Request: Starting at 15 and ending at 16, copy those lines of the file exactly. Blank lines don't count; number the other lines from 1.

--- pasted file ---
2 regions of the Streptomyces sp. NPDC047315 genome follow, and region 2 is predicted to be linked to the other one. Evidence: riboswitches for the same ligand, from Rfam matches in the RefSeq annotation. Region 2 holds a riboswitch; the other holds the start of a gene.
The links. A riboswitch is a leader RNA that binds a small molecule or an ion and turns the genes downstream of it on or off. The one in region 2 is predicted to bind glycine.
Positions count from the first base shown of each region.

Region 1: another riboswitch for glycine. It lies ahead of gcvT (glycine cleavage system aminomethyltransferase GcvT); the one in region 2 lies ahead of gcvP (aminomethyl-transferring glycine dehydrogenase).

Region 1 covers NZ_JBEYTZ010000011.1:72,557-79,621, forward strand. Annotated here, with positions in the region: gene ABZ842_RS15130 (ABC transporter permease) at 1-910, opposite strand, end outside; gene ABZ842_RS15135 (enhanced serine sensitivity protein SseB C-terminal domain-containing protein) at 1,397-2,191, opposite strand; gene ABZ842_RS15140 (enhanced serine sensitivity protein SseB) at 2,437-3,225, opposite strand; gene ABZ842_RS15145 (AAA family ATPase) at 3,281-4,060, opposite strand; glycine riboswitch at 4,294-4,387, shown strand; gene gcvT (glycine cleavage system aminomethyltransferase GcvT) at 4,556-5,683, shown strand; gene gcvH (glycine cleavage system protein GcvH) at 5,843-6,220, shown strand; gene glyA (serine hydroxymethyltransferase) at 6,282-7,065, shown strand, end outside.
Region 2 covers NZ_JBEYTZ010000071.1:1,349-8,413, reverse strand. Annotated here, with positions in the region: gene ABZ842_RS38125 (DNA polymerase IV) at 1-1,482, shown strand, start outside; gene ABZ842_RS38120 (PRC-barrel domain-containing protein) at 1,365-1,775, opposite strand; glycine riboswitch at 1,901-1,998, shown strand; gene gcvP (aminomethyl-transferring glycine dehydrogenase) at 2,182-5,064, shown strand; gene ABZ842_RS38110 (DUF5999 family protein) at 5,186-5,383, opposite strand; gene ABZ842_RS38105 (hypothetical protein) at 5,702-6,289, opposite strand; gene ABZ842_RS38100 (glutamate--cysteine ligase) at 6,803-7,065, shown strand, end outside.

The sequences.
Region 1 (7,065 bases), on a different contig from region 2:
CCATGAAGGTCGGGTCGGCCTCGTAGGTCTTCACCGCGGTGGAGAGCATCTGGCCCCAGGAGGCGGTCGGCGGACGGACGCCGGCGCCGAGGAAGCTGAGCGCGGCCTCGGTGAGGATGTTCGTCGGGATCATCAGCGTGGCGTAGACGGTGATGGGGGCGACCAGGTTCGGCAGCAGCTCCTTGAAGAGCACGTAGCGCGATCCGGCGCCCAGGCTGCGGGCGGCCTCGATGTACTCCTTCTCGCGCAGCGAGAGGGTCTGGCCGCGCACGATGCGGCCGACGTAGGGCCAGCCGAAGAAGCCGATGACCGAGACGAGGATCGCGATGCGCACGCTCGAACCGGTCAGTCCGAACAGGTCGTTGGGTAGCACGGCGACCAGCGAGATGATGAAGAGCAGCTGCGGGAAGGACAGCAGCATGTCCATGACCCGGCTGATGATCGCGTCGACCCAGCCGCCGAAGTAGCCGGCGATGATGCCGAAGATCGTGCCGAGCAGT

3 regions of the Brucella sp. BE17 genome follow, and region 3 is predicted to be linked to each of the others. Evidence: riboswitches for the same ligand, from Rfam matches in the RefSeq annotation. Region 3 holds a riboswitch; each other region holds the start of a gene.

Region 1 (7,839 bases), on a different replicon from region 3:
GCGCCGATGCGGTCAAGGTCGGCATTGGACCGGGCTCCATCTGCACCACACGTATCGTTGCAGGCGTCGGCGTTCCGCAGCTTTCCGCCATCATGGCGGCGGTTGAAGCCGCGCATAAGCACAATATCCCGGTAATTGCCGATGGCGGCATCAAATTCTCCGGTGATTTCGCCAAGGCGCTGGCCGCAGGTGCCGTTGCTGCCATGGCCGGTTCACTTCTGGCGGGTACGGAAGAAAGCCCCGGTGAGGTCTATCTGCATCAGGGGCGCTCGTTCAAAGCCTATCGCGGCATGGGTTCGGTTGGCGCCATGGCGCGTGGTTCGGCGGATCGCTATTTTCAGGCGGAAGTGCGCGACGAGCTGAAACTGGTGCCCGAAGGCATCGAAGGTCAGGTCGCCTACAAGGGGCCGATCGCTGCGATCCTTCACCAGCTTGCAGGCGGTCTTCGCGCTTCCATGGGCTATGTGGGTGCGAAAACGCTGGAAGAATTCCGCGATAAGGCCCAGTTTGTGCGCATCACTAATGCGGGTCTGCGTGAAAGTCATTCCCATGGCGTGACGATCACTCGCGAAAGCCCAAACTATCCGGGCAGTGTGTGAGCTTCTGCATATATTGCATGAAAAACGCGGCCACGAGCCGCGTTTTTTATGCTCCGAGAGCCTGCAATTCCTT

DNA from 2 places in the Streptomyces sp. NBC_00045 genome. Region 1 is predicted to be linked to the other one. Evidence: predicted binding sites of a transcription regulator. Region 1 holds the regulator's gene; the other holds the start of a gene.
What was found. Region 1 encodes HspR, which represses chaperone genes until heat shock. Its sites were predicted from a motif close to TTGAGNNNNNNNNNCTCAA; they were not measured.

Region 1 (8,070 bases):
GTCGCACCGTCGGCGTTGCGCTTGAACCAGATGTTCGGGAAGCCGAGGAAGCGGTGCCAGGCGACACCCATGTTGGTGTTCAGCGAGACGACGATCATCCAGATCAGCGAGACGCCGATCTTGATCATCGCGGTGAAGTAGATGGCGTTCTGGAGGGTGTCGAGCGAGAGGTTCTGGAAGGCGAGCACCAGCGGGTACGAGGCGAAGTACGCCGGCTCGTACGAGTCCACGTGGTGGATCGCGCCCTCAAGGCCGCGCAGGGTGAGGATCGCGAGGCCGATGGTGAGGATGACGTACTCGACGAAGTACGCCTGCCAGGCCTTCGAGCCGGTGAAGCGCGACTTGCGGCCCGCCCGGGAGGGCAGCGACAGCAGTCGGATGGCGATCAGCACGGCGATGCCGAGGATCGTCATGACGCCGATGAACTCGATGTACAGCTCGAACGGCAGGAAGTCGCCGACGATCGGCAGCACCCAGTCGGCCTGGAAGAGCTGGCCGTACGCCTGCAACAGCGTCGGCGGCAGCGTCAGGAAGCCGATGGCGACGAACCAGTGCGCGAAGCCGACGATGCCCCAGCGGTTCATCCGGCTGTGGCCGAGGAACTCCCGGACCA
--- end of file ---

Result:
Region 1 (8,070 bases):
GTCGCACCGTCGGCGTTGCGCTTGAACCAGATGTTCGGGAAGCCGAGGAAGCGGTGCCAGGCGACACCCATGTTGGTGTTCAGCGAGACGACGATCATCCAGATCAGCGAGACGCCGATCTTGATCATCGCGGTGAAGTAGATGGCGTTCTGGAGGGTGTCGAGCGAGAGGTTCTGGAAGGCGAGCACCAGCGGGTACGAGGCGAAGTACGCCGGCTCGTACGAGTCCACGTGGTGGATCGCGCCCTCAAGGCCGCGCAGGGTGAGGATCGCGAGGCCGATGGTGAGGATGACGTACTCGACGAAGTACGCCTGCCAGGCCTTCGAGCCGGTGAAGCGCGACTTGCGGCCCGCCCGGGAGGGCAGCGACAGCAGTCGGATGGCGATCAGCACGGCGATGCCGAGGATCGTCATGACGCCGATGAACTCGATGTACAGCTCGAACGGCAGGAAGTCGCCGACGATCGGCAGCACCCAGTCGGCCTGGAAGAGCTGGCCGTACGCCTGCAACAGCGTCGGCGGCAGCGTCAGGAAGCCGATGGCGACGAACCAGTGCGCGAAGCCGACGATGCCCCAGCGGTTCATCCGGCTGTGGCCGAGGAACTCCCGGACCA